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A beginners guide to forex trading

Course overview


Many people participate in the foreign exchange market to try and profit from movements in currency values. But how does one become successful in this ever-changing market?

This course will delve deep into forex trading – from the early stages of currency trading to the different methods you can use to participate in one of the world’s most popular financial markets.


38 min



Example lesson: The history of forex

We spoke briefly about the Bretton Woods agreement earlier, but the history of forex trading is believed to originate centuries before that period. The act of exchanging currencies could be centuries old, dating back to the Babylonian period.

Today, the forex market is liquid and accessible, and it has been shaped by several important global events – including Bretton Woods and the gold standard.

While it seems that the industry rules are already established, nothing is ever set in stone, and similar events could occur again in the future, thus impacting the trading landscape. After all, history tends to repeat itself.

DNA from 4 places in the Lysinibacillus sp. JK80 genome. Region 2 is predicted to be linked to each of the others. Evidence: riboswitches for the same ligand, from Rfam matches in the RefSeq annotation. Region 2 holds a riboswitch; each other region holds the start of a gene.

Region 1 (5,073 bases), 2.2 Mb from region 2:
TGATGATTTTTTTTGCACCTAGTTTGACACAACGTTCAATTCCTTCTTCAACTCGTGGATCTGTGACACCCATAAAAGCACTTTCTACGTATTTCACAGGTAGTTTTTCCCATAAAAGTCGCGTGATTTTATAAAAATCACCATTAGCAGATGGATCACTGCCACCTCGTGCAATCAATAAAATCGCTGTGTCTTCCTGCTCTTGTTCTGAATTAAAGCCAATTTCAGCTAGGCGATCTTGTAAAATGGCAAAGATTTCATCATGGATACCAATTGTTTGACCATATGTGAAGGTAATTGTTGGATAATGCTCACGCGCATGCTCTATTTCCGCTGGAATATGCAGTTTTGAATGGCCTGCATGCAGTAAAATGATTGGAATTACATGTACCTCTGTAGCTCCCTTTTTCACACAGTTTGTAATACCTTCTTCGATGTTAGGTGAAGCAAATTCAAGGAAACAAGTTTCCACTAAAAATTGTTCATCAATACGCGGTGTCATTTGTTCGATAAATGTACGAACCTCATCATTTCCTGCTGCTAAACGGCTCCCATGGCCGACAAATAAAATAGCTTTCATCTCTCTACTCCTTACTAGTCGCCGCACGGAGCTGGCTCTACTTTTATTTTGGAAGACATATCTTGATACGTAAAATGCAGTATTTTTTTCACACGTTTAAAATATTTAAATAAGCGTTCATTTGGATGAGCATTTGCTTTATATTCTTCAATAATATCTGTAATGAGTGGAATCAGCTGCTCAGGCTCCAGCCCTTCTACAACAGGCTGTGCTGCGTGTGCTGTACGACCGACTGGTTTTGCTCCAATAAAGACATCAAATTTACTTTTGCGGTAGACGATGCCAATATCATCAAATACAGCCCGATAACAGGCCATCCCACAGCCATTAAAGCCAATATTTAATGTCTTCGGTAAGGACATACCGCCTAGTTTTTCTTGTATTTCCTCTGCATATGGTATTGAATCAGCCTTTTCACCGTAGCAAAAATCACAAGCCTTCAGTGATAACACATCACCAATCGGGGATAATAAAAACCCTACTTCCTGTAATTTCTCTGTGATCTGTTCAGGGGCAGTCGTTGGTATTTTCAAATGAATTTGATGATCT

This lesson will help you understand the key historic events which have shaped this market.

Timeline of key events that shaped the forex market

Throughout history, we’ve seen major events that have greatly influenced the forex trading environment. Here are some highlights:

  • 6th century BC: first gold coins are created
  • 1819: England formally adopts the gold standard
  • 1834: America begins using the gold standard
  • 1870s: major countries like France, Germany and Japan join the gold standard
  • 1914-1971: the Bretton Woods agreement comes into play
  • 1973: countries officially switch to the free-floating financial system
  • 1985: the Plaza Accord is established by finance ministers from major countries, and the US dollar is depreciated
  • 1992: the Maastricht Treaty is signed, ultimately leading to the development of the eurozone
  • 1996: online trading begins
  • Today: forex trades in large volumes of around $6.6 trillion a day; the majority of this volume is in the interbank market inaccessible to everyday people, though retail trading accounts for a decent amount of the volume as well

*majority of volume today is in interbank market not directly accessible to retail trader